I have been blessed to be able to travel. I’ll never forget my first plane ride, at 17, when my family vacationed in Bermuda. The experience took my breath away. I was so worked up about my first trip to Europe when I was 23 that I managed to make myself sick. I can still remember taking the Underground in London and the Metro in Paris, the first street I walked on in Rome, and how I felt seeing the Goya and El Greco paintings in The Prado in Madrid.
Our trip to Romania in the mid-seventies gave me a first-hand look at Communism. No one seemed to care about serving us. Not waiters, not employees in the hotels, not anyone. Romanians had no incentive to work hard. It didn’t lead to promotions and improved lifestyles. When we went to Morocco, camels blocked the road from the airport to downtown Casablanca. The winding, montainous roads in Crete were dangerously unpaved, and the most beautiful drive in the world was on California’s Pacific Coast Highway from San Diego clear up to Seattle, Washington.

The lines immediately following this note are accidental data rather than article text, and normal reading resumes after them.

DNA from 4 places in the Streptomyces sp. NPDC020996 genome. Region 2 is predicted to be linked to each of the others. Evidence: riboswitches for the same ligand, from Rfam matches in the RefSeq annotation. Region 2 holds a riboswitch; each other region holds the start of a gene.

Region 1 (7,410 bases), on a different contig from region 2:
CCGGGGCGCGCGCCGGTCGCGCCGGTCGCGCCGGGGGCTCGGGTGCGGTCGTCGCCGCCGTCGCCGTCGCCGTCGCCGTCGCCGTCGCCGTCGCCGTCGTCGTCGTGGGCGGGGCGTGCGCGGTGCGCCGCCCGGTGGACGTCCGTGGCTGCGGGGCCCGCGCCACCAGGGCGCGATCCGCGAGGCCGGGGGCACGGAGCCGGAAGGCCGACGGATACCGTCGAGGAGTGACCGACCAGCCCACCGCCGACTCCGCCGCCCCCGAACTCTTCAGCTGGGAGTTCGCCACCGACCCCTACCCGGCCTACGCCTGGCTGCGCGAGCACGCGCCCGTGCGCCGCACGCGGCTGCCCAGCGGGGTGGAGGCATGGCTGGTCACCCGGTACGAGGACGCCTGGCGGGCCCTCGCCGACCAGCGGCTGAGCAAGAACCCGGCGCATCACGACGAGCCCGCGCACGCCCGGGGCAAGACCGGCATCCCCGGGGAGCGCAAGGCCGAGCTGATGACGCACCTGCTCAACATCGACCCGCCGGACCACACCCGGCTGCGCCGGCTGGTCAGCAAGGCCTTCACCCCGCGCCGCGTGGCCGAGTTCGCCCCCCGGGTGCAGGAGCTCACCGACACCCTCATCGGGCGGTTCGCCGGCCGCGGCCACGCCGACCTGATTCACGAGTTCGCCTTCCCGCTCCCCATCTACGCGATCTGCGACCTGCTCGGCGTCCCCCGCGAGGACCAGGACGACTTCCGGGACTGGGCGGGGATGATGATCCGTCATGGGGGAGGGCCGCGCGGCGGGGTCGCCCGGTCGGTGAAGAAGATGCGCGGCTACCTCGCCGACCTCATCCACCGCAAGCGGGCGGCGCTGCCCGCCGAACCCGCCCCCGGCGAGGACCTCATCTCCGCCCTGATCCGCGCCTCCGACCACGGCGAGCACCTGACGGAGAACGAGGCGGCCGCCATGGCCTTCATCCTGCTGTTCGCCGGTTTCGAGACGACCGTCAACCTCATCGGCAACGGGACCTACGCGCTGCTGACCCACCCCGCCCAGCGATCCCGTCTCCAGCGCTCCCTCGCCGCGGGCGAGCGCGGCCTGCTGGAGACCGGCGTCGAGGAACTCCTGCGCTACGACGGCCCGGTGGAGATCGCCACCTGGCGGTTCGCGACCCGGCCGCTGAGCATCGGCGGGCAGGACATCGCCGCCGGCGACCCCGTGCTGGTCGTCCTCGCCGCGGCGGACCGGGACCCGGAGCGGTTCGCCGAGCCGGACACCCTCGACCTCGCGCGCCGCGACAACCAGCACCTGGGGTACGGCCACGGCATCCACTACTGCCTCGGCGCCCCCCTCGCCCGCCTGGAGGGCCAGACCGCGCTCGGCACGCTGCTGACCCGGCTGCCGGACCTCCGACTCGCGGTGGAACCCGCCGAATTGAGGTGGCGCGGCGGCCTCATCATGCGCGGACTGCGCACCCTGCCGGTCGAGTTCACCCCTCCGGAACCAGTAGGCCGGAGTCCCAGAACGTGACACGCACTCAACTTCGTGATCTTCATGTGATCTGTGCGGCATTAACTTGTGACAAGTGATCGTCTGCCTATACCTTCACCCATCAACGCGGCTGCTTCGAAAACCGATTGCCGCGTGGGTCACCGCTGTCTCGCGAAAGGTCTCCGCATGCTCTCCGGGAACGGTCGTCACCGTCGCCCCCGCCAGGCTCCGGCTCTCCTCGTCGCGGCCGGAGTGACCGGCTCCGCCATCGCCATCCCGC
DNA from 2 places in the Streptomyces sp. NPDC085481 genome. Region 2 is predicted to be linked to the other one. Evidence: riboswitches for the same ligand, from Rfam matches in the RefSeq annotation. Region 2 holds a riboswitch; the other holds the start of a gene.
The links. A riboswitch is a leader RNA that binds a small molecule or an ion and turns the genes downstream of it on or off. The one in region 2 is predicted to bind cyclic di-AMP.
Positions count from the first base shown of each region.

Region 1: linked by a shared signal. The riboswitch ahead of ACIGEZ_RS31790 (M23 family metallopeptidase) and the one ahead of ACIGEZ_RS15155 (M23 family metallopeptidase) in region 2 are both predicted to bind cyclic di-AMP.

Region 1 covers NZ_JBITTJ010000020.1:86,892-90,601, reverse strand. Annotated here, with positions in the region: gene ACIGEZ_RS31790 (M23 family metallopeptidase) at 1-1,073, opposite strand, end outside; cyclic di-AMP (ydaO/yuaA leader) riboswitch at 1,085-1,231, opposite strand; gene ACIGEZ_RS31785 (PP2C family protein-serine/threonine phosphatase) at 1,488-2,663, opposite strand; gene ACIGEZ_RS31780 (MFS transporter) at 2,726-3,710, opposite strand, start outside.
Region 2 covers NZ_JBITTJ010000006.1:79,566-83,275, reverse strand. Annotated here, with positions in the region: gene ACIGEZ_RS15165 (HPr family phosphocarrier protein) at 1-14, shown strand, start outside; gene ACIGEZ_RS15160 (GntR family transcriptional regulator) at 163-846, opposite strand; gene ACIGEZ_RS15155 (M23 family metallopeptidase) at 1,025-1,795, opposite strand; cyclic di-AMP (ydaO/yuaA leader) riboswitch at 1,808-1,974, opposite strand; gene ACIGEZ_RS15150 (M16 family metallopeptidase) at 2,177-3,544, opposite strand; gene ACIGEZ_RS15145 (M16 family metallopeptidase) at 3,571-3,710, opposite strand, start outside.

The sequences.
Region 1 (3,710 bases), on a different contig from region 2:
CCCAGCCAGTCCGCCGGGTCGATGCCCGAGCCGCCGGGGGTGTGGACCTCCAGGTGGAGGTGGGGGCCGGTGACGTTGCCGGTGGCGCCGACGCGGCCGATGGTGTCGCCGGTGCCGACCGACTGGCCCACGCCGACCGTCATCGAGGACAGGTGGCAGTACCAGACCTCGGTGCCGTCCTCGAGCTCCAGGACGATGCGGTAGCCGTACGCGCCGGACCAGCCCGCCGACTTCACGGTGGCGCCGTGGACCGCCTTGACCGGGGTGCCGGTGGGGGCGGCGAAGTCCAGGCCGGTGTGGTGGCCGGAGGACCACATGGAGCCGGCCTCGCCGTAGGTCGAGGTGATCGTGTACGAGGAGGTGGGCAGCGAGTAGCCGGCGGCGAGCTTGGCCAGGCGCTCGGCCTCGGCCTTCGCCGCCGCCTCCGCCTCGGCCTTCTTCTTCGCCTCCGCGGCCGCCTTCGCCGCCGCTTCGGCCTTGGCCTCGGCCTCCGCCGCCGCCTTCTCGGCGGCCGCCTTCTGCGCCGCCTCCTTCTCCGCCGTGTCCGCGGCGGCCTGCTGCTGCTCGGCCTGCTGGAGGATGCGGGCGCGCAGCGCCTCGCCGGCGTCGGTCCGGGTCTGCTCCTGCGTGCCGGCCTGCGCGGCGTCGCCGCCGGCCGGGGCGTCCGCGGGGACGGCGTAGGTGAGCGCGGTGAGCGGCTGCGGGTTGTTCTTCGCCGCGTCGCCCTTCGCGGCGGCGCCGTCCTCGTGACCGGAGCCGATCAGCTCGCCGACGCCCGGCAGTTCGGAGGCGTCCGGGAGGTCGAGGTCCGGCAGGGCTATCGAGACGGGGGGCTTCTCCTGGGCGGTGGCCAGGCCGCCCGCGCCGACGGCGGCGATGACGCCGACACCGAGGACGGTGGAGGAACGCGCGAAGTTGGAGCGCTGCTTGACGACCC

I’ve traveled for pleasure and for business. Even though I prefer the former, the latter introduced me to Chicago, LA, San Francisco, Atlanta and more. I traveled so frequently to some places that I began to feel like I was visiting an old friend.
Most people all over the world never get the chance to see the world. They worry about their next meal and keeping their kids safe, not where they’re going on their next holiday. Their “scenery” is often ruble, mud or garbage. The only language they know is called survival.